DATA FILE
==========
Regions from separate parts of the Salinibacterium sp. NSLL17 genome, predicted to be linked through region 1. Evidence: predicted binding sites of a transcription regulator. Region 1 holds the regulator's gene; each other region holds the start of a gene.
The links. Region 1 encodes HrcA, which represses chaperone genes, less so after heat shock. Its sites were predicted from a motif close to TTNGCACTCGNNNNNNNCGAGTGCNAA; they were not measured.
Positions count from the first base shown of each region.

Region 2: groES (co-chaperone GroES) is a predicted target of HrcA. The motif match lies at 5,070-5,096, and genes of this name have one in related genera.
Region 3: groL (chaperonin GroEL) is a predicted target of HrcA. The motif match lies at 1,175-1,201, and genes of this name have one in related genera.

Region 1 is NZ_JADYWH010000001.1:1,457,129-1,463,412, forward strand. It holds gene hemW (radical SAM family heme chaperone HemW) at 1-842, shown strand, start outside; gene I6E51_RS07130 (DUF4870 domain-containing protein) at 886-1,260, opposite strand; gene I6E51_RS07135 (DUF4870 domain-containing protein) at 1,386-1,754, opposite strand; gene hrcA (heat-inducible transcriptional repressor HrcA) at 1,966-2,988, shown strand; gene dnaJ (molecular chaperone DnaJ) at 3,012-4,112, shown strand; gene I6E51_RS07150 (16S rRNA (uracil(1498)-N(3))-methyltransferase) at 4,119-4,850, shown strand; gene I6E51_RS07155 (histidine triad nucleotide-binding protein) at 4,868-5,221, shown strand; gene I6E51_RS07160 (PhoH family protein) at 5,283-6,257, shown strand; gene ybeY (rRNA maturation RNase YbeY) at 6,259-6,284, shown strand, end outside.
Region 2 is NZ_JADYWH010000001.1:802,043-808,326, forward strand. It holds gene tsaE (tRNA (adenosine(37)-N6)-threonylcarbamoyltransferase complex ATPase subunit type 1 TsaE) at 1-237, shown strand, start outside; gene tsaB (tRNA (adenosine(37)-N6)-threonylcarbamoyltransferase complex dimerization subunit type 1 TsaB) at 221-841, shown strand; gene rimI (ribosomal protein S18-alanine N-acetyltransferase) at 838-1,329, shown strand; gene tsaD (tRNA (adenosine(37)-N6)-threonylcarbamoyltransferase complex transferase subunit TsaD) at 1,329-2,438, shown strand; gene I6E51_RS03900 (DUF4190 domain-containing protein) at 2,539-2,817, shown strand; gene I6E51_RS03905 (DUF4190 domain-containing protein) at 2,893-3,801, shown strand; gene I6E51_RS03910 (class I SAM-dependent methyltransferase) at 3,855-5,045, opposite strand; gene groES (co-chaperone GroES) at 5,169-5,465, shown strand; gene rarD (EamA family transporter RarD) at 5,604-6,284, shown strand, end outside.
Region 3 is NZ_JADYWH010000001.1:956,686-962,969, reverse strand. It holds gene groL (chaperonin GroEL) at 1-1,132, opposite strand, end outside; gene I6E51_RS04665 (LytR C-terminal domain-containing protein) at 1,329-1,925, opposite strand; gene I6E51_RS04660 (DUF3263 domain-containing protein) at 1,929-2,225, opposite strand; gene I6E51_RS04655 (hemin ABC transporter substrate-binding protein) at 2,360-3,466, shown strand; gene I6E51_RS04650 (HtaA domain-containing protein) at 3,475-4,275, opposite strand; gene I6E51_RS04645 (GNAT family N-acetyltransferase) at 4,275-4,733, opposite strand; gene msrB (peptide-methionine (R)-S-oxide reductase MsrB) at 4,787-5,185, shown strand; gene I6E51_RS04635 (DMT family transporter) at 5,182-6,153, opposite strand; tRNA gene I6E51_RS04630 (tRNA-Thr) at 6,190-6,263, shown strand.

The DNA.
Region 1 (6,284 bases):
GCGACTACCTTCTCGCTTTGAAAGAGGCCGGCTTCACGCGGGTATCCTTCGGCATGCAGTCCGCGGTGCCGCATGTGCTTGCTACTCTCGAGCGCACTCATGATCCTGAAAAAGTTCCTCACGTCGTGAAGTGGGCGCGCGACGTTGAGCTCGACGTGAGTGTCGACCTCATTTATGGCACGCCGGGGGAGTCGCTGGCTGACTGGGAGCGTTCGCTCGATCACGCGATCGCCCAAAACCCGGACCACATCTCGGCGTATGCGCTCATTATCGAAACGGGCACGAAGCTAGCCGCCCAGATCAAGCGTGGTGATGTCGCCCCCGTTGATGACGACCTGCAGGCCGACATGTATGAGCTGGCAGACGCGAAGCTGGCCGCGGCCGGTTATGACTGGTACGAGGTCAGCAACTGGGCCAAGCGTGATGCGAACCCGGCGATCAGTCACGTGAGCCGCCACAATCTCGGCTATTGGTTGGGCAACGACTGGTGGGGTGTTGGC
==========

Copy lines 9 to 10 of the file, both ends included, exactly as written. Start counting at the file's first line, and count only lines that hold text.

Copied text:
The DNA.
Region 1 (6,284 bases):